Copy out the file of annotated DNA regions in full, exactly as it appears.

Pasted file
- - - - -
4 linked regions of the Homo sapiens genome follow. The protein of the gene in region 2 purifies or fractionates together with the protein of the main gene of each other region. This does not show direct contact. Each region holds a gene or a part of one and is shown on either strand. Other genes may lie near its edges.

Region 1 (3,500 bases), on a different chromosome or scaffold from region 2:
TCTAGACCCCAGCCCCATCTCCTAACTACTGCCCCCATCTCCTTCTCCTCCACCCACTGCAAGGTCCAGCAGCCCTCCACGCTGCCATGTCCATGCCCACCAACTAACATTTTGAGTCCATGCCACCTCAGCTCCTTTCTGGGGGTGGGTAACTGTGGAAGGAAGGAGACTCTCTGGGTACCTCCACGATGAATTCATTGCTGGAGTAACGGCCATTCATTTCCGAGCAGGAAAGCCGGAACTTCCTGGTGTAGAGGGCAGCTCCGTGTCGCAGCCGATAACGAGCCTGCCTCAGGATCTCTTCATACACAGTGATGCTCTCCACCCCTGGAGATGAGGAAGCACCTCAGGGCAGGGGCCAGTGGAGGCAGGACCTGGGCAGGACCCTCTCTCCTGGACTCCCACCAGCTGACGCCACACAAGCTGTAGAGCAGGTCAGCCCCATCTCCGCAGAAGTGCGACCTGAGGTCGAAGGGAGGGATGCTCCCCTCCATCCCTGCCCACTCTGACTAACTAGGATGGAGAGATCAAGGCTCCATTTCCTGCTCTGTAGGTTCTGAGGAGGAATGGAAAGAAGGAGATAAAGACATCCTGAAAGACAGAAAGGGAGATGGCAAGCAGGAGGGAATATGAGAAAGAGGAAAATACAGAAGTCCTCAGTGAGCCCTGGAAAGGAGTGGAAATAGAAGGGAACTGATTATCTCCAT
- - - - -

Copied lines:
4 linked regions of the Homo sapiens genome follow. The protein of the gene in region 2 purifies or fractionates together with the protein of the main gene of each other region. This does not show direct contact. Each region holds a gene or a part of one and is shown on either strand. Other genes may lie near its edges.

Region 1 (3,500 bases), on a different chromosome or scaffold from region 2:
TCTAGACCCCAGCCCCATCTCCTAACTACTGCCCCCATCTCCTTCTCCTCCACCCACTGCAAGGTCCAGCAGCCCTCCACGCTGCCATGTCCATGCCCACCAACTAACATTTTGAGTCCATGCCACCTCAGCTCCTTTCTGGGGGTGGGTAACTGTGGAAGGAAGGAGACTCTCTGGGTACCTCCACGATGAATTCATTGCTGGAGTAACGGCCATTCATTTCCGAGCAGGAAAGCCGGAACTTCCTGGTGTAGAGGGCAGCTCCGTGTCGCAGCCGATAACGAGCCTGCCTCAGGATCTCTTCATACACAGTGATGCTCTCCACCCCTGGAGATGAGGAAGCACCTCAGGGCAGGGGCCAGTGGAGGCAGGACCTGGGCAGGACCCTCTCTCCTGGACTCCCACCAGCTGACGCCACACAAGCTGTAGAGCAGGTCAGCCCCATCTCCGCAGAAGTGCGACCTGAGGTCGAAGGGAGGGATGCTCCCCTCCATCCCTGCCCACTCTGACTAACTAGGATGGAGAGATCAAGGCTCCATTTCCTGCTCTGTAGGTTCTGAGGAGGAATGGAAAGAAGGAGATAAAGACATCCTGAAAGACAGAAAGGGAGATGGCAAGCAGGAGGGAATATGAGAAAGAGGAAAATACAGAAGTCCTCAGTGAGCCCTGGAAAGGAGTGGAAATAGAAGGGAACTGATTATCTCCAT